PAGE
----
TRIAL LAWYER MONEY FLOWS ONCE AGAIN
Contribution analysis reveals “Six Pack” has increased to nine
Just last week our state’s judicial candidates filed campaign finance reports for the November general election. Initial news reports declared that the Republican candidates received the majority of their funds from business while the Democrats had gotten the lion share of their contributions from the Alabama Democratic Party. But what about those perennial big dollar donors, the trial lawyers? Has all this talk that the tort reform battle is over sent the trial lawyers and their “jackpot justice” millions into retirement?
A closer analysis reveals the trial lawyers remain very much in the business of big time political contributions. According to reports filed with the Secretary of State’s office, nine trial lawyer firms have contributed nearly $2 million dollars to date in this election cycle. Nearly half of that money went to seven judicial candidates either directly or through the Alabama Democratic Party, and the rest remains in the Democrat Party’s war chest to be funneled to those same candidates in the weeks leading up to election day.
As Yogi Berra once said, “It’s dÃ©jÃ vu all over again.” Just two years ago, six plaintiff trial lawyer firms – dubbed the “Trial Lawyer Six Pack” – combined to contribute nearly $4 million to key civil justice candidates either directly or through the Alabama Democratic Party. Now in 2000, the trial lawyers are poised to meet or exceed that figure through the same contribution scheme – proof once again that an elite group of trial lawyers are trying to influence and exploit our legal system.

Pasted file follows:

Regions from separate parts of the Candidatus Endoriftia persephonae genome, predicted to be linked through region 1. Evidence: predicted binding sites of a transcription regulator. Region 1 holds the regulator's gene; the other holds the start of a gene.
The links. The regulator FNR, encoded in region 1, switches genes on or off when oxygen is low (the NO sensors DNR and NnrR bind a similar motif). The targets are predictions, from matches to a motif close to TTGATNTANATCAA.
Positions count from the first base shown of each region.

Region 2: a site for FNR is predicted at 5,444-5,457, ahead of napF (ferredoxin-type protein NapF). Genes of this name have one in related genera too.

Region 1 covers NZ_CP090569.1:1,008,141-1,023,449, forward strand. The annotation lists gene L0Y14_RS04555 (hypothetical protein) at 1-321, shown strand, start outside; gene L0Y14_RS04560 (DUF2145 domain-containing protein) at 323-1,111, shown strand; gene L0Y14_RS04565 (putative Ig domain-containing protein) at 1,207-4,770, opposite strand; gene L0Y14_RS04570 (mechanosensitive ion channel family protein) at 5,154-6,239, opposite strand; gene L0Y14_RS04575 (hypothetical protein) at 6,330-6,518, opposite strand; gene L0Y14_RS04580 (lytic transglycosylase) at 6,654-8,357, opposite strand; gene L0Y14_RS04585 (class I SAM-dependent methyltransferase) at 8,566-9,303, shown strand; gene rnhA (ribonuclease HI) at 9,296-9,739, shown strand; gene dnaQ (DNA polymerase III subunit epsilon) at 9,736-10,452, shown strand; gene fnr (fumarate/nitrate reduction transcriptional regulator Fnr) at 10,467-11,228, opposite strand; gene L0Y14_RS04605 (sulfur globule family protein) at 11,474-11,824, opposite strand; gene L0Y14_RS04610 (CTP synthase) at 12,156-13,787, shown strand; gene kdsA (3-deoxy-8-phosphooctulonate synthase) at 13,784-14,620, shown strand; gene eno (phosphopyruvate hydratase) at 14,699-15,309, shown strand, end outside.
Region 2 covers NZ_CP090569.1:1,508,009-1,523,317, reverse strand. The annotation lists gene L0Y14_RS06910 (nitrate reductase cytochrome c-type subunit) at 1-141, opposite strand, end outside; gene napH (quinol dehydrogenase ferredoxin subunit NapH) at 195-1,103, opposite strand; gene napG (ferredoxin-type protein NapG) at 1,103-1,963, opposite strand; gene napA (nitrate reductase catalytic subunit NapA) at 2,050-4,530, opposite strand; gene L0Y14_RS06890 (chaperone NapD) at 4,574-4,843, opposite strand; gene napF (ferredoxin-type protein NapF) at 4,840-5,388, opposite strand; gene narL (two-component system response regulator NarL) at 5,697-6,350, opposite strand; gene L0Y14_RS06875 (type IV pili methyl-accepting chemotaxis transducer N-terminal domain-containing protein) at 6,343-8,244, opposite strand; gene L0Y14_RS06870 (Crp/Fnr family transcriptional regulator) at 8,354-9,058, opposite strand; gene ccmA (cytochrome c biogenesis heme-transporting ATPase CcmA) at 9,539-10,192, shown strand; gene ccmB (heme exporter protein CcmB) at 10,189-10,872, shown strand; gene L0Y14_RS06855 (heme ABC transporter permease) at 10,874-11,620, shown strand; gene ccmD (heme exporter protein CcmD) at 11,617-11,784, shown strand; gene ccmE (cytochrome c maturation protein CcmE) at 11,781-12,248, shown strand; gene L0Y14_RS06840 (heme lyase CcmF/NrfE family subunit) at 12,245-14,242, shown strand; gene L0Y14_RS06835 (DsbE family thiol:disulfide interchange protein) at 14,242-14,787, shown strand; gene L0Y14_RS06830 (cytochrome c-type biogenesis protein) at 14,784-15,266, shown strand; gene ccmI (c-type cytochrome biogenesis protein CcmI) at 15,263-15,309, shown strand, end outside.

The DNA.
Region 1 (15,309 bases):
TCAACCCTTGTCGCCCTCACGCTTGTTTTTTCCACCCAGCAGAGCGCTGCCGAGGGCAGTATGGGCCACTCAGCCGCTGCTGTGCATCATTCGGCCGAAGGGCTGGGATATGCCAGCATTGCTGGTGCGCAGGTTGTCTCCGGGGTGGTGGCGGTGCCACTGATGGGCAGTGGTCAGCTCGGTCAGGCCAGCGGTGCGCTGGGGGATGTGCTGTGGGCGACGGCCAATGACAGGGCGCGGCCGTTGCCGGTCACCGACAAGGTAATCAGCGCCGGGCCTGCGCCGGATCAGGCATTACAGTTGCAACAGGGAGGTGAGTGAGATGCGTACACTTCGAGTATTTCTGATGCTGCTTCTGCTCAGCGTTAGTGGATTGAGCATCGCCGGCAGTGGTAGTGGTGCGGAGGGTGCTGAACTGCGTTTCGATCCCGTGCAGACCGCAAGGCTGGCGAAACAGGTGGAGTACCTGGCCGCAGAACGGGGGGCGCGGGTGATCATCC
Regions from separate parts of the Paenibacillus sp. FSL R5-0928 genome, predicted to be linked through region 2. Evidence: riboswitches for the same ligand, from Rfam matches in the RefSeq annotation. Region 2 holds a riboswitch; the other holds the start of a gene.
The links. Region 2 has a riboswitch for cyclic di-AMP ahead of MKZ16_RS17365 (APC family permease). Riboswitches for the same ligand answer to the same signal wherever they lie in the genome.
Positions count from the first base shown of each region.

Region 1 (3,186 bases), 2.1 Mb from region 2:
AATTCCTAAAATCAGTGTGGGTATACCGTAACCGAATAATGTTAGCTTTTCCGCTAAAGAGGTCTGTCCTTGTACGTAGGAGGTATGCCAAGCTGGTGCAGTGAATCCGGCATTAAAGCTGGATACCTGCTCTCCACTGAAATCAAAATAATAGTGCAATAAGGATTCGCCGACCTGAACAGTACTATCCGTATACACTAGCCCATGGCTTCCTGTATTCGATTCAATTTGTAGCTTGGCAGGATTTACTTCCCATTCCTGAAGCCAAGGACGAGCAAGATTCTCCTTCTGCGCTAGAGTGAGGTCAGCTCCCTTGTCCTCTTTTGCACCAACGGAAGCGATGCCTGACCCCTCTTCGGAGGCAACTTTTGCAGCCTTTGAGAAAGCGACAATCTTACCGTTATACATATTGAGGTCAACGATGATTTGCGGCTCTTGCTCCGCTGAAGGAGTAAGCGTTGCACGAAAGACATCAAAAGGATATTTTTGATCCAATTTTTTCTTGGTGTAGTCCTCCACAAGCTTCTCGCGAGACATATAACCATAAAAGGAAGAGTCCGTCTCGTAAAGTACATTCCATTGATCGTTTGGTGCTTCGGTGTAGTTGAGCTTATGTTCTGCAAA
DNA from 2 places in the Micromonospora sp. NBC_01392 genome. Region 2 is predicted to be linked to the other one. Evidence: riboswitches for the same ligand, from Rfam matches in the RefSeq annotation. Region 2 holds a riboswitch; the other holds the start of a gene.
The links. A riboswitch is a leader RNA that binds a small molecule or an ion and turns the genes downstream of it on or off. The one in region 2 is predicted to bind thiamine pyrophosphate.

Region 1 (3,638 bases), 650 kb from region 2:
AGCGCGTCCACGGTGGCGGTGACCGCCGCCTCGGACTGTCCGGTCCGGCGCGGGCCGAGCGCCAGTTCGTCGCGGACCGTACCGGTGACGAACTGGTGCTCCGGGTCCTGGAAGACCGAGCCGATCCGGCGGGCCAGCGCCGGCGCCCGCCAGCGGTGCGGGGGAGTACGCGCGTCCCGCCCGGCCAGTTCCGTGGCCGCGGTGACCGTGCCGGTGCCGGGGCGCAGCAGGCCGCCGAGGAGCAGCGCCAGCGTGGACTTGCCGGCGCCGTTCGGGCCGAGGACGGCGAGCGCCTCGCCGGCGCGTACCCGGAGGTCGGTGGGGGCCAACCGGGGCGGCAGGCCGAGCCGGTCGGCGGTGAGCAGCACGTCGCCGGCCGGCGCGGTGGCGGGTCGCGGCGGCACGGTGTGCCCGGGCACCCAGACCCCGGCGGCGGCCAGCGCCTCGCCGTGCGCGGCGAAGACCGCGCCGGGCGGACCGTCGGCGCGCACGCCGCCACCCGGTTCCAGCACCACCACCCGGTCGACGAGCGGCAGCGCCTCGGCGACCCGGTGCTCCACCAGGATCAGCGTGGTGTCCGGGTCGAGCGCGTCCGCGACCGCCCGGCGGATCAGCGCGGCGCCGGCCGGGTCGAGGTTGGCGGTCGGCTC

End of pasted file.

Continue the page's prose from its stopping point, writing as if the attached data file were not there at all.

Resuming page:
Who are the members of this year’s “Trial Lawyer Nine Pack” and how much did they give to earn this dubious distinction? The Beasley, Allen firm of Montgomery gave a whopping $387,200; Hare, Wynn, Newell and Newton of Birmingham contributed $320,500; the Cunningham, Bounds firm of Mobile gave $312,000; Pittman, Hooks, Dutton & Hollis in Birmingham – $198,000; Emond & Vines of Birmingham – $165,000; Marsh, Rickard & Bryan of Birmingham – $125,000; the Morris, Haynes & Hornsby firm of Alexander City contributed $102,000; Langston, Frazer, Sweet & Freese of Birmingham – $100,000; and Wilkes & McHugh of Tampa gave $100,000.
This impressive flood of money, along with over $150,000 from other trial lawyer firms and trial lawyer PACs, was funneled to seven trial lawyer-endorsed candidates through the Alabama Democratic Party. Specifically, the Trial Lawyer Nine Pack directly contributed $1,811,700 to the State Democratic Executive Committee in addition to $128,400 from other trial lawyers and another $31,000 from two trial lawyer PACs: PROPAC and TrialPAC. All total, in the 2000 election cycle trial lawyers have given $1,971,100 to the Alabama Democratic Party – 65% of all the party’s contributions.
The Alabama Democratic Party passed this flood of money on to seven judicial candidates – four Supreme Court and three Court of Civil Appeals – all supported by the trial lawyers. Each of these candidates, if elected, will have an enormous impact on Alabama’s civil justice system.